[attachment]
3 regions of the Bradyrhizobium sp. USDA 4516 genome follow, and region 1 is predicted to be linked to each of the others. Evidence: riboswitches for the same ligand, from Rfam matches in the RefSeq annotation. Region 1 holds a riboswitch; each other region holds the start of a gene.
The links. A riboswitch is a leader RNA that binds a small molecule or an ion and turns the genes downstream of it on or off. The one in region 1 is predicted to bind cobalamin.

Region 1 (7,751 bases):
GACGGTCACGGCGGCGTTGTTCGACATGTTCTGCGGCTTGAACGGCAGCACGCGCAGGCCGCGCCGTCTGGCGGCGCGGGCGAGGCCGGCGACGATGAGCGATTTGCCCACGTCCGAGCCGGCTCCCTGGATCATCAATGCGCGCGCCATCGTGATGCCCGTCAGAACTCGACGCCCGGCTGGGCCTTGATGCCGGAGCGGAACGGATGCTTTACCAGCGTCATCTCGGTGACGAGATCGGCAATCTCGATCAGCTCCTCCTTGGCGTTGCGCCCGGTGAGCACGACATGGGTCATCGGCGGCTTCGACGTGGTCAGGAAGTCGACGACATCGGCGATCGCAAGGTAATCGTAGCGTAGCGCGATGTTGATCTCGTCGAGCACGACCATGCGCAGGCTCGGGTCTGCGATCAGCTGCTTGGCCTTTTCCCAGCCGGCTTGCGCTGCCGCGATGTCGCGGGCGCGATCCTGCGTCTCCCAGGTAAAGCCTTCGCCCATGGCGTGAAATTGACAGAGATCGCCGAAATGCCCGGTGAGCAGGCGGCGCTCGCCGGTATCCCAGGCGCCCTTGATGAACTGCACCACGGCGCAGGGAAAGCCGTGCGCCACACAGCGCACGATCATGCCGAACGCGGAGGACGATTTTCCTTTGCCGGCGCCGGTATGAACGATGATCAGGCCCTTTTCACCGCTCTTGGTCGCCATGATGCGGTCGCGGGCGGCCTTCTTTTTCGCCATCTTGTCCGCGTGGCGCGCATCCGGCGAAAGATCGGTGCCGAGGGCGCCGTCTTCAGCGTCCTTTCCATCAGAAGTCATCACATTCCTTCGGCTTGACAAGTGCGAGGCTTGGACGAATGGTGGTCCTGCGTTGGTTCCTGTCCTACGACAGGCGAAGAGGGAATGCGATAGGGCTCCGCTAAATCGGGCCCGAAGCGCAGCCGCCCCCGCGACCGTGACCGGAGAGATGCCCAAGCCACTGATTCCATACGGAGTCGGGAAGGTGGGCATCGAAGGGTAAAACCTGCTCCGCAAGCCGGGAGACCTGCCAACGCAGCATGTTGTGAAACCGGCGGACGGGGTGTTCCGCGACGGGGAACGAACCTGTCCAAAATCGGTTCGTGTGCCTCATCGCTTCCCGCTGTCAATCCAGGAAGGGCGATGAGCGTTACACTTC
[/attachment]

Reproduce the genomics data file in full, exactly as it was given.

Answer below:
3 regions of the Bradyrhizobium sp. USDA 4516 genome follow, and region 1 is predicted to be linked to each of the others. Evidence: riboswitches for the same ligand, from Rfam matches in the RefSeq annotation. Region 1 holds a riboswitch; each other region holds the start of a gene.
The links. A riboswitch is a leader RNA that binds a small molecule or an ion and turns the genes downstream of it on or off. The one in region 1 is predicted to bind cobalamin.

Region 1 (7,751 bases):
GACGGTCACGGCGGCGTTGTTCGACATGTTCTGCGGCTTGAACGGCAGCACGCGCAGGCCGCGCCGTCTGGCGGCGCGGGCGAGGCCGGCGACGATGAGCGATTTGCCCACGTCCGAGCCGGCTCCCTGGATCATCAATGCGCGCGCCATCGTGATGCCCGTCAGAACTCGACGCCCGGCTGGGCCTTGATGCCGGAGCGGAACGGATGCTTTACCAGCGTCATCTCGGTGACGAGATCGGCAATCTCGATCAGCTCCTCCTTGGCGTTGCGCCCGGTGAGCACGACATGGGTCATCGGCGGCTTCGACGTGGTCAGGAAGTCGACGACATCGGCGATCGCAAGGTAATCGTAGCGTAGCGCGATGTTGATCTCGTCGAGCACGACCATGCGCAGGCTCGGGTCTGCGATCAGCTGCTTGGCCTTTTCCCAGCCGGCTTGCGCTGCCGCGATGTCGCGGGCGCGATCCTGCGTCTCCCAGGTAAAGCCTTCGCCCATGGCGTGAAATTGACAGAGATCGCCGAAATGCCCGGTGAGCAGGCGGCGCTCGCCGGTATCCCAGGCGCCCTTGATGAACTGCACCACGGCGCAGGGAAAGCCGTGCGCCACACAGCGCACGATCATGCCGAACGCGGAGGACGATTTTCCTTTGCCGGCGCCGGTATGAACGATGATCAGGCCCTTTTCACCGCTCTTGGTCGCCATGATGCGGTCGCGGGCGGCCTTCTTTTTCGCCATCTTGTCCGCGTGGCGCGCATCCGGCGAAAGATCGGTGCCGAGGGCGCCGTCTTCAGCGTCCTTTCCATCAGAAGTCATCACATTCCTTCGGCTTGACAAGTGCGAGGCTTGGACGAATGGTGGTCCTGCGTTGGTTCCTGTCCTACGACAGGCGAAGAGGGAATGCGATAGGGCTCCGCTAAATCGGGCCCGAAGCGCAGCCGCCCCCGCGACCGTGACCGGAGAGATGCCCAAGCCACTGATTCCATACGGAGTCGGGAAGGTGGGCATCGAAGGGTAAAACCTGCTCCGCAAGCCGGGAGACCTGCCAACGCAGCATGTTGTGAAACCGGCGGACGGGGTGTTCCGCGACGGGGAACGAACCTGTCCAAAATCGGTTCGTGTGCCTCATCGCTTCCCGCTGTCAATCCAGGAAGGGCGATGAGCGTTACACTTC